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Cloud Computing and the Microsoft Stack

23 April 2009 by James Crawshaw

One of the key buzz terms you can’t possibly miss at the current time is ‘Cloud Computing’.

But – what really is ‘cloud‘? It’s been defined by many in the press as a ‘new era’ of computing – but this is almost ironic as it’s seems the perceived solution that most are talking of is much of a resurgence of way back when computing was predominantly mainframes located centrally in a datacenter style setup.

Either way – this new concept is very wide-ranging in its definition, depending on who you speak to or which company or offer you are reading about.

In its simplest form, cloud computing can be defined as “a service being hosted and delivered via the internet to the consumer”. There is clearly much more that can be built on top of this but the essence of it shouldn’t be confusing.

To understand more about the new concepts behind this latest incarnation of computing we need to look at how they help us deliver our solutions and services to consumers.

That’s where the definition of consuming anything ‘as a service’ comes in to play and, given this, you may well have heard of ‘SaaS’ of one of the most widely known ‘as a service’ concepts – ‘Software as a Service’. This is a specific definition for softwarebeing consumed over the internet.

To look in more detail at what we can do to build solutions which are based on these concepts, we need to break them down in to 3 core areas – which I’ll call pillars.

These pillars, which support the concept of cloud computing, are all independent and can support the concept individually. However, full cloud computing would necessitate all three pillars to be in place to some level.

infrastructure as a Service or IaaS.

This is a definition given to the software, hardware and fully managed environment in which a computing infrastructure is contained.

As an example, Hosting companies typically provide servers for customers to host services, websites, exchange, SQL etc upon.

This approach abstracts away from the physical servers and the principle becomes selling the utility of the infrastructure to the customer allowing them to focus entirely upon their service or product.

platform as a Service, PaaS.

Again, this definition is based on abstracting away from physical servers but also abstracting away from the platform – Operating Systems and other platform-oriented technologies like .NET or Java etc.

This would, for example, enable developers to deploy to the cloud and completely remove the considerations of resilience, reliability and scalability by abstracting away from the platform and the underlying physical infrastructure.

software as a Service, SaaS.

As mentioned earlier in the example of what the ‘as a Service’ concept is. It’s worth noting that the end game of the IaaS, PaaS and SaaS pillars is to provide an internet consumable service. As such, SaaS is often the end point for all of these concepts.


So – that all suggests that each pillar mentioned is a pre-requisite of the other and, we’ve already suggested that each pillar also individually supports the concept of ‘Cloud Computing’. So which is it? Do all have to be in place or is one fundamentally core?

Actually – that either all 3 pillars are can be present or just one.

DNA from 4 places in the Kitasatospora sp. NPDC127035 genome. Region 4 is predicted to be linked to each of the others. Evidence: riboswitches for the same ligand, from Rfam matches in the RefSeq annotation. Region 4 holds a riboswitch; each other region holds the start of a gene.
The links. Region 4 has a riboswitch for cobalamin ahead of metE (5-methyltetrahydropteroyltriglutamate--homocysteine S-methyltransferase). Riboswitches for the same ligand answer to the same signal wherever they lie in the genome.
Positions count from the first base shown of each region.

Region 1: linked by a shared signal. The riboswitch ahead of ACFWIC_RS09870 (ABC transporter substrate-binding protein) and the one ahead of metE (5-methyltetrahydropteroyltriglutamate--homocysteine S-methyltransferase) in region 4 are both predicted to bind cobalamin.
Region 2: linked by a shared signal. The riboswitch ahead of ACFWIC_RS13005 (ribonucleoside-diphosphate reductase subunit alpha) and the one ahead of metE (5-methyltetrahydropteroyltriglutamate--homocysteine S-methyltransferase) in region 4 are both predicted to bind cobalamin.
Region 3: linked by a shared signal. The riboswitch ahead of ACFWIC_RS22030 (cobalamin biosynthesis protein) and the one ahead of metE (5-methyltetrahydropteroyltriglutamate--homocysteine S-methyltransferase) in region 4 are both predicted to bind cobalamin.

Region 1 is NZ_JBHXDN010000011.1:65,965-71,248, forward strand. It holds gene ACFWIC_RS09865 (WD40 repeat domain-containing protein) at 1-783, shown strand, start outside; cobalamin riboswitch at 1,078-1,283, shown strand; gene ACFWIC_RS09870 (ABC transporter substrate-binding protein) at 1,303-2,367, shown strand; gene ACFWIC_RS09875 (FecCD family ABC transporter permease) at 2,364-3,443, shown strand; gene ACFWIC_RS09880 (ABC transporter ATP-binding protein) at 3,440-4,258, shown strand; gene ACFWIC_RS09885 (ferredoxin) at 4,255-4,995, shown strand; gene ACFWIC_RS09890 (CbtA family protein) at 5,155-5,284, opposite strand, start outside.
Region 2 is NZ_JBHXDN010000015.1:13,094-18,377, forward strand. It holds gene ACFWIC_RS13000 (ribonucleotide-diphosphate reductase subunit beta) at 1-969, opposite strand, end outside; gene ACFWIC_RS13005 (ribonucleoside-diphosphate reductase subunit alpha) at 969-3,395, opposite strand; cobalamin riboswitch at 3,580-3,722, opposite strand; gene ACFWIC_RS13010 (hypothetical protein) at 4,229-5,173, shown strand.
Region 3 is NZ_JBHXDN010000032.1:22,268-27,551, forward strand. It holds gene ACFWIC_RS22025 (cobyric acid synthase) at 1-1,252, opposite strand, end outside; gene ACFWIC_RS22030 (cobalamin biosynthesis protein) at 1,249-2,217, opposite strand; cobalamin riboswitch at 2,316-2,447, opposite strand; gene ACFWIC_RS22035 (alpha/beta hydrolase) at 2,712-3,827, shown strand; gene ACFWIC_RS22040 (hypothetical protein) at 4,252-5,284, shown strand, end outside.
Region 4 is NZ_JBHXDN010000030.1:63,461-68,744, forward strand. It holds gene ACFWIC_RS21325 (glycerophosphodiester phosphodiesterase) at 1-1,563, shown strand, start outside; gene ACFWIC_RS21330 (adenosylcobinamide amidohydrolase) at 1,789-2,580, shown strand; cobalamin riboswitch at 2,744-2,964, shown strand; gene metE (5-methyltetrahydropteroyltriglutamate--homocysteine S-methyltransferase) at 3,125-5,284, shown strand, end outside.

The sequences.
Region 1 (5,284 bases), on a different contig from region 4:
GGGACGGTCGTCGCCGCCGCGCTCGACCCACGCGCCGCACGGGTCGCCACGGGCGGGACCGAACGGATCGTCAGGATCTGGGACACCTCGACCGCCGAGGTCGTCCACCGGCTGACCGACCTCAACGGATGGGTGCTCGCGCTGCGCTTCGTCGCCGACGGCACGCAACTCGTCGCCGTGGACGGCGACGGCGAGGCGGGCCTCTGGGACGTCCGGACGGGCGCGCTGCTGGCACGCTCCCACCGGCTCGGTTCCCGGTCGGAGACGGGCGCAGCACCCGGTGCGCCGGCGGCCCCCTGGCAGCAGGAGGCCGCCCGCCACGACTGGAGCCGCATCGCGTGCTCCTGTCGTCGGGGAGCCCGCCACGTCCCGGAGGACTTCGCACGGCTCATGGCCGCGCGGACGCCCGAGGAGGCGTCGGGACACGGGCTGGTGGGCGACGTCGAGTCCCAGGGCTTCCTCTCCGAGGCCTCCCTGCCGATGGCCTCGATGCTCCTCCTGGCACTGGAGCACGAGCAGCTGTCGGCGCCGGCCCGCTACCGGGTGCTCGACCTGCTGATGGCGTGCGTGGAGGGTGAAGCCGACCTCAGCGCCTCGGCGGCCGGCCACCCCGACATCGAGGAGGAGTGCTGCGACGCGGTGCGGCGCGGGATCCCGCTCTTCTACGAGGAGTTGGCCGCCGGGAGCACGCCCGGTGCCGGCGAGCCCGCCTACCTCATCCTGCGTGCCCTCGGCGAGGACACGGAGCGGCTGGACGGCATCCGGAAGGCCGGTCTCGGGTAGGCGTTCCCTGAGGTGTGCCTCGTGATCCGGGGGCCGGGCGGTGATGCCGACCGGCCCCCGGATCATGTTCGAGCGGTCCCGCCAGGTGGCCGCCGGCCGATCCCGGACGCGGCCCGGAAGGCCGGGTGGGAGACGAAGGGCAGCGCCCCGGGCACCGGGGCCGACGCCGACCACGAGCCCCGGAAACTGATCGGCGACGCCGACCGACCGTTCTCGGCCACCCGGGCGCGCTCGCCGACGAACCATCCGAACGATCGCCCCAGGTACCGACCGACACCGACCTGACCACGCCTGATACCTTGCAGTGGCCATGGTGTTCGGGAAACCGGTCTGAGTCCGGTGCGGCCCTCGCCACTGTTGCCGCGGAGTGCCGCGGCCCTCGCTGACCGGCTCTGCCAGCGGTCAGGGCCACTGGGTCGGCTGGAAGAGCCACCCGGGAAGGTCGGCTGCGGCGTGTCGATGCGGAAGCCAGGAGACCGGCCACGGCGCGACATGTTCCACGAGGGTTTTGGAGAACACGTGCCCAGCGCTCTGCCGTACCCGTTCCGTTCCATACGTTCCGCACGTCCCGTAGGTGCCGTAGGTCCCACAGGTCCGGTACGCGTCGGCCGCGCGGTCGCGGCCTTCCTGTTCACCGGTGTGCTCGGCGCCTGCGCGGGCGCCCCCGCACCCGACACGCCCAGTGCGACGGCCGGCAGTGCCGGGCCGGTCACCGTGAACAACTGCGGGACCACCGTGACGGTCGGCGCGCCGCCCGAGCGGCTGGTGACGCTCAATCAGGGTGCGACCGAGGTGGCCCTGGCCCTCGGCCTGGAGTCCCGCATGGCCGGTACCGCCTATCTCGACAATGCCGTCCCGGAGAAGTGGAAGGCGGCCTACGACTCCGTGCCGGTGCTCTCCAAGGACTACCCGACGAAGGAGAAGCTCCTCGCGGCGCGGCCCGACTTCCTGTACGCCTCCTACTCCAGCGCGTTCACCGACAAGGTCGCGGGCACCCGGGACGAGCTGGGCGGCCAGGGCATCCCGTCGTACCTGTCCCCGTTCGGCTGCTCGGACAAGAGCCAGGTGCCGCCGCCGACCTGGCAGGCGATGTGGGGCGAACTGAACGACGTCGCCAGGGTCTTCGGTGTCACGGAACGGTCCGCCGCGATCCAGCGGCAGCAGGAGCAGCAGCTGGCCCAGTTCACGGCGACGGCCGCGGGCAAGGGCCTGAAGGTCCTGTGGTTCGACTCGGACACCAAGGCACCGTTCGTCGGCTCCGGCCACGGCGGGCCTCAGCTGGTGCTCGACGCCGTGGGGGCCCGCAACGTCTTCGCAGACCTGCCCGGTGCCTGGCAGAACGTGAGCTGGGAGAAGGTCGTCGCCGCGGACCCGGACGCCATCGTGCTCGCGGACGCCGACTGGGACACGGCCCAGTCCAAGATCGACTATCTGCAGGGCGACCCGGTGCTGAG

A true end to end cloud computing solution would require abstraction at all layers to provide cloud-like functionality across the board. Equally, cloud-like functionality can be provided by just one of these pillars and that solution would equally be deemed ‘cloud computing’.

The 3 pillars of Cloud Computing

The 3 pillars of Cloud Computing

What’s clear, however, is that there are 3 key elements of the consumer experience. The cloud offerings IaaS, PaaS & SaaS are essentially the equivalent of physical server, operating system and the software product being consumed respectively.

For any deployed solution, each element does depend on some other process providing the other two and of key importance here is that it doesn’t necessarily have to be an ‘as a service’ / cloud computing process which does this.

leveraging the Microsoft Stack

The great thing about all of this is that it is possible to create the IaaS cloud computing layer out of the core Microsoft stack of products. Below are detailed the key softwares and licenses necessary to produce an IaaS/cloud environment:

  • Hyper-V
    • Virtualization technology enabling maximization of usage of physical server resources.
    • Key enabler for other technologies in the stack.
  • Windows Datacenter Edition per processor license
    • Licensing model allows unlimited virtualization rights for anonymous operating system environments on a physical server.
  • SMSE – System Center Management Suite Enterprise license
    • A compilation of Microsoft licensing enabling management, protection and maintenance of server workloads – specifically targeted to aid virtualized scenarios
    • Operations Manager – monitoring
    • Configuration Manager -deployment and configuration
    • Virtual Machine Manager – management of the virtual environment
    • Data Protection Manager – data protection and backup
  • PowerShell
    • Powerful extensible interface to all latest Microsoft applications allows custom code to be developed to automate systems.

UKFast and cloud computing

Leveraging these technologies to produce the next generation of Hosting Platform is one of the key aims of UKFast and there will be developments over the coming months – watch this space!

For more info on PowerShell, see James O’Neill’s blog. For info on the SMSE license, see my previous blog on the topic. Hyper-V and virtualization, see the MS Virtualization team blog or my previous blog on Hyper-V.